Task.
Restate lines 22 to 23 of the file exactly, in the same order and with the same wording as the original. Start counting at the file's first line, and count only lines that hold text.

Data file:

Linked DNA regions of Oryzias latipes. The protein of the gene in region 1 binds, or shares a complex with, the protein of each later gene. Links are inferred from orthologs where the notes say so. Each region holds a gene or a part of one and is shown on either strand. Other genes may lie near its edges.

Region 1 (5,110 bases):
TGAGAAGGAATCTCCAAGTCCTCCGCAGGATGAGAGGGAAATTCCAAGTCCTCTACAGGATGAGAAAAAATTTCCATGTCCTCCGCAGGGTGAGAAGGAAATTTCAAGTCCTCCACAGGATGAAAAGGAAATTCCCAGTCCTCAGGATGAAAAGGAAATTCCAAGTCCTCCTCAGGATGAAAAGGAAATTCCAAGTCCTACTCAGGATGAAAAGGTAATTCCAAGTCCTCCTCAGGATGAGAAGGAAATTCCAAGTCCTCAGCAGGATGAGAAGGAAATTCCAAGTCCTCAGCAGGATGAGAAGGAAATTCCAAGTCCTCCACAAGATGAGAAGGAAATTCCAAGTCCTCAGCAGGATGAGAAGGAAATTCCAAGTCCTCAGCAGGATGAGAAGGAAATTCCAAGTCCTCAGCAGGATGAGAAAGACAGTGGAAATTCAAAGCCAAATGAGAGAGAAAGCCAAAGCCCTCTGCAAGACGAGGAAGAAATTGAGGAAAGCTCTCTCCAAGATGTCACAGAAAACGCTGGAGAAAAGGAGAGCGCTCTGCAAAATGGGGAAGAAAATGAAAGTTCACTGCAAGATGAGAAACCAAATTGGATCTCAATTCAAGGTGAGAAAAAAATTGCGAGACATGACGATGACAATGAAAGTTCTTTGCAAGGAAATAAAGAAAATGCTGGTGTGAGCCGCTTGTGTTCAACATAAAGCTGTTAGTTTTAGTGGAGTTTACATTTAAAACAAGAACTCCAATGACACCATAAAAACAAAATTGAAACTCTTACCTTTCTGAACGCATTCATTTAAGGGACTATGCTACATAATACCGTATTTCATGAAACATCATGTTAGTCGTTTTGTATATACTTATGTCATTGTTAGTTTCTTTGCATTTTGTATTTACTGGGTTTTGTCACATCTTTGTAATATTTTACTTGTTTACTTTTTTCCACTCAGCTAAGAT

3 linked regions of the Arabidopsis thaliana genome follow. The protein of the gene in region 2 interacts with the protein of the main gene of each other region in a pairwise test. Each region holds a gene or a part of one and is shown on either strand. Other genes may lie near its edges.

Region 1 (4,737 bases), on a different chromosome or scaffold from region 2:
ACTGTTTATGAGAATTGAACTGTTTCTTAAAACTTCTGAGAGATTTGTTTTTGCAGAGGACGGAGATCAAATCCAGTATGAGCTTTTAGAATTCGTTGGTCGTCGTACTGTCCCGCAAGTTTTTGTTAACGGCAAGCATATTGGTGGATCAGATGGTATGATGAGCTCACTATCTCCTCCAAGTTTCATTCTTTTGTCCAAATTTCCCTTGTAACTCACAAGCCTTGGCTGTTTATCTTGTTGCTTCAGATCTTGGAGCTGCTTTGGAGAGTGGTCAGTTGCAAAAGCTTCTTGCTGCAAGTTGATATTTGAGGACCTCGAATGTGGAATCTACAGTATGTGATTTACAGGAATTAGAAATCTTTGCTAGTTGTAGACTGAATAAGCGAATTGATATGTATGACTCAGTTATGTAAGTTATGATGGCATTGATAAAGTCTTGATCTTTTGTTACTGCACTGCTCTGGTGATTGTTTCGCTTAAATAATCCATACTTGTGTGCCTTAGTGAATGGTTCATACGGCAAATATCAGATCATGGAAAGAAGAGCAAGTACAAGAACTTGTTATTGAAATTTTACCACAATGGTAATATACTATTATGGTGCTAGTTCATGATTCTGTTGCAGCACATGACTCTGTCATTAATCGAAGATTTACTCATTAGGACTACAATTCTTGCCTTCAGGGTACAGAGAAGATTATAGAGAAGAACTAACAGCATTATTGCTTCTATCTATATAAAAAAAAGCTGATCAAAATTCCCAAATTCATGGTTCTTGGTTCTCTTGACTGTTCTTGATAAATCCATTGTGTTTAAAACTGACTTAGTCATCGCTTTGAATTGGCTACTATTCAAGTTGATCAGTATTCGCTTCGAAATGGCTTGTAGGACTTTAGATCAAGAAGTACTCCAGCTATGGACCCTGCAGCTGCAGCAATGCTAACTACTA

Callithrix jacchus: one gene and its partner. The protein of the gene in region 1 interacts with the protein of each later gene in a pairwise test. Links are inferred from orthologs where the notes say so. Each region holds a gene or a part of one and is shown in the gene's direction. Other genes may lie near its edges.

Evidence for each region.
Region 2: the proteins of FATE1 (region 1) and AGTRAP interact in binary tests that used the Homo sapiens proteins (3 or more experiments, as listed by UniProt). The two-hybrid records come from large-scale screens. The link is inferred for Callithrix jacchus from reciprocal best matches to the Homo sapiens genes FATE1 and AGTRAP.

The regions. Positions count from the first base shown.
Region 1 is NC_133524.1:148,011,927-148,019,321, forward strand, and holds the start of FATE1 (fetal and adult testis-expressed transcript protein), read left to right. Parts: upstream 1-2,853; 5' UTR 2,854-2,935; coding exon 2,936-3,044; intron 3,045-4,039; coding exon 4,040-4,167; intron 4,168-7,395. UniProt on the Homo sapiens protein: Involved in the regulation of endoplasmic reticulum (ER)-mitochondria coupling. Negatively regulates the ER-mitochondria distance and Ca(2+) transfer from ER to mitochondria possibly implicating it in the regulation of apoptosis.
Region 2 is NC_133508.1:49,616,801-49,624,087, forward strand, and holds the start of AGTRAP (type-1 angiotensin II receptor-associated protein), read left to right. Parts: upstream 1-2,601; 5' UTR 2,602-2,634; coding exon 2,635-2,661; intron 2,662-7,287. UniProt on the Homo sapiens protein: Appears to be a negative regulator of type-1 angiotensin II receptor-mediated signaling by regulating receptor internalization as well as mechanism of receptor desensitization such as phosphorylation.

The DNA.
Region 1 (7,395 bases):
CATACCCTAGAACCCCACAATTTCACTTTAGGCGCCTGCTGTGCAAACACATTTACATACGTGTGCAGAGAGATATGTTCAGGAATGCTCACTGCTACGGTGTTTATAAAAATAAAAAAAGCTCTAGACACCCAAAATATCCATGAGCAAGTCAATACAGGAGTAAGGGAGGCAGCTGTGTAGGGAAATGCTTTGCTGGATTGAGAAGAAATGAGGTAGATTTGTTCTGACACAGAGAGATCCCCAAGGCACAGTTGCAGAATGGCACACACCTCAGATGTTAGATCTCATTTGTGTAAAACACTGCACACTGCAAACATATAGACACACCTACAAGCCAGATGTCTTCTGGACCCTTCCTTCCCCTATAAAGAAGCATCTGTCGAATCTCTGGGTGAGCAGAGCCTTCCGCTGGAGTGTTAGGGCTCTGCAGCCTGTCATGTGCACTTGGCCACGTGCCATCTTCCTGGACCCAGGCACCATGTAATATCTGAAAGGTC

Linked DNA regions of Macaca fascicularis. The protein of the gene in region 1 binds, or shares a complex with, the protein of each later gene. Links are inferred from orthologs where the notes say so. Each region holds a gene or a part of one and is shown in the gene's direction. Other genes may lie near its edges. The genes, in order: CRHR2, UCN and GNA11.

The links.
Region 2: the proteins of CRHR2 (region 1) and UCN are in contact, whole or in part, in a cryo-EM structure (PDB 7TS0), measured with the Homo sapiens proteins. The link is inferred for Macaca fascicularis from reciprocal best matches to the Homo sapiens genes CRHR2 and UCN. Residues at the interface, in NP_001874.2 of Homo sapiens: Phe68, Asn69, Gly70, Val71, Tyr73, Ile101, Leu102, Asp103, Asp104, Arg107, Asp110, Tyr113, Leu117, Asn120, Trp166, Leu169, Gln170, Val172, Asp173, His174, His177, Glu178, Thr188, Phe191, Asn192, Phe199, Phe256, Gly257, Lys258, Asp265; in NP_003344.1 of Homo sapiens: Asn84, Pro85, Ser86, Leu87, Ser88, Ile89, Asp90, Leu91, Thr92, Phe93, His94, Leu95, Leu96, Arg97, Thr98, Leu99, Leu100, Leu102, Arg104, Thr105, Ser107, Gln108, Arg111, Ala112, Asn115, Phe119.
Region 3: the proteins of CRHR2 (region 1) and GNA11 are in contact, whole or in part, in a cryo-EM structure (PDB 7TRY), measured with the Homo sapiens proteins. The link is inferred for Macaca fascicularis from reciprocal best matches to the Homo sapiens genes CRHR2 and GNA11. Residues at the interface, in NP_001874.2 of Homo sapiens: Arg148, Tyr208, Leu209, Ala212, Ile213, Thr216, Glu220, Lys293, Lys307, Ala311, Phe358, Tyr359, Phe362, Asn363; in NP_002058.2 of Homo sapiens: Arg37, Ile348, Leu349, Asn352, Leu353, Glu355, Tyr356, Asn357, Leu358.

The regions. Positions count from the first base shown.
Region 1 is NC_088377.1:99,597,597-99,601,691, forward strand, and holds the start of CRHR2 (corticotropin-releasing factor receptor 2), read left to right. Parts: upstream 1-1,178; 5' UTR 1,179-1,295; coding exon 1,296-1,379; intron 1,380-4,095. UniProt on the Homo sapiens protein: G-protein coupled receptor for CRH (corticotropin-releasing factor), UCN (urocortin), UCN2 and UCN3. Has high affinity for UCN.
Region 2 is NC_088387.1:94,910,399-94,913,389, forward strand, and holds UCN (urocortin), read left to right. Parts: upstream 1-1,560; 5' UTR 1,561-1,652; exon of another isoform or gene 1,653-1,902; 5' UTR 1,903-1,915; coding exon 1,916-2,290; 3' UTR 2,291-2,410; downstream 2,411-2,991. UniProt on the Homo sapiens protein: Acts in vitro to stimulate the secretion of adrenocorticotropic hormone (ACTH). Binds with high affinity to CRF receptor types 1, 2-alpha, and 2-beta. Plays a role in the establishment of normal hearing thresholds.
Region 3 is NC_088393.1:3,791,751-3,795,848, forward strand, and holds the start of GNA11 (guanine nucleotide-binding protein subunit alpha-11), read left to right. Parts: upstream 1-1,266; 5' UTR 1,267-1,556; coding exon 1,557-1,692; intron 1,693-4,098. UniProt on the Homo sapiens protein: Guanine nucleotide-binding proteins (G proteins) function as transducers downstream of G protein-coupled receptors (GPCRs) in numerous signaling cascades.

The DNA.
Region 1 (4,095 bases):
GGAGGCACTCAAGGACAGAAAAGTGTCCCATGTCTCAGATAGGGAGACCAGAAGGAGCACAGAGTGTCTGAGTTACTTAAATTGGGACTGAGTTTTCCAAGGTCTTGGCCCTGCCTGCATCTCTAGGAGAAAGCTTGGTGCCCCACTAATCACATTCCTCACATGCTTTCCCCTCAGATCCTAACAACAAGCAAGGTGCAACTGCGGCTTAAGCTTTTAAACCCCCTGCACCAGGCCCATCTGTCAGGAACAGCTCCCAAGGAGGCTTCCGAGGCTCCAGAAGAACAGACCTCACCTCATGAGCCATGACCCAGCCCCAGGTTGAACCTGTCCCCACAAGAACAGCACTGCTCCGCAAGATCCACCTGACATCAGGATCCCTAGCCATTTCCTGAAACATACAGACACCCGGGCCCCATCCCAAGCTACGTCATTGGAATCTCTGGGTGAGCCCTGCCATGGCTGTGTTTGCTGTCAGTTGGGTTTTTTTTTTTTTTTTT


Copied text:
Region 2 is NC_088387.1:94,910,399-94,913,389, forward strand, and holds UCN (urocortin), read left to right. Parts: upstream 1-1,560; 5' UTR 1,561-1,652; exon of another isoform or gene 1,653-1,902; 5' UTR 1,903-1,915; coding exon 1,916-2,290; 3' UTR 2,291-2,410; downstream 2,411-2,991. UniProt on the Homo sapiens protein: Acts in vitro to stimulate the secretion of adrenocorticotropic hormone (ACTH). Binds with high affinity to CRF receptor types 1, 2-alpha, and 2-beta. Plays a role in the establishment of normal hearing thresholds.
Region 3 is NC_088393.1:3,791,751-3,795,848, forward strand, and holds the start of GNA11 (guanine nucleotide-binding protein subunit alpha-11), read left to right. Parts: upstream 1-1,266; 5' UTR 1,267-1,556; coding exon 1,557-1,692; intron 1,693-4,098. UniProt on the Homo sapiens protein: Guanine nucleotide-binding proteins (G proteins) function as transducers downstream of G protein-coupled receptors (GPCRs) in numerous signaling cascades.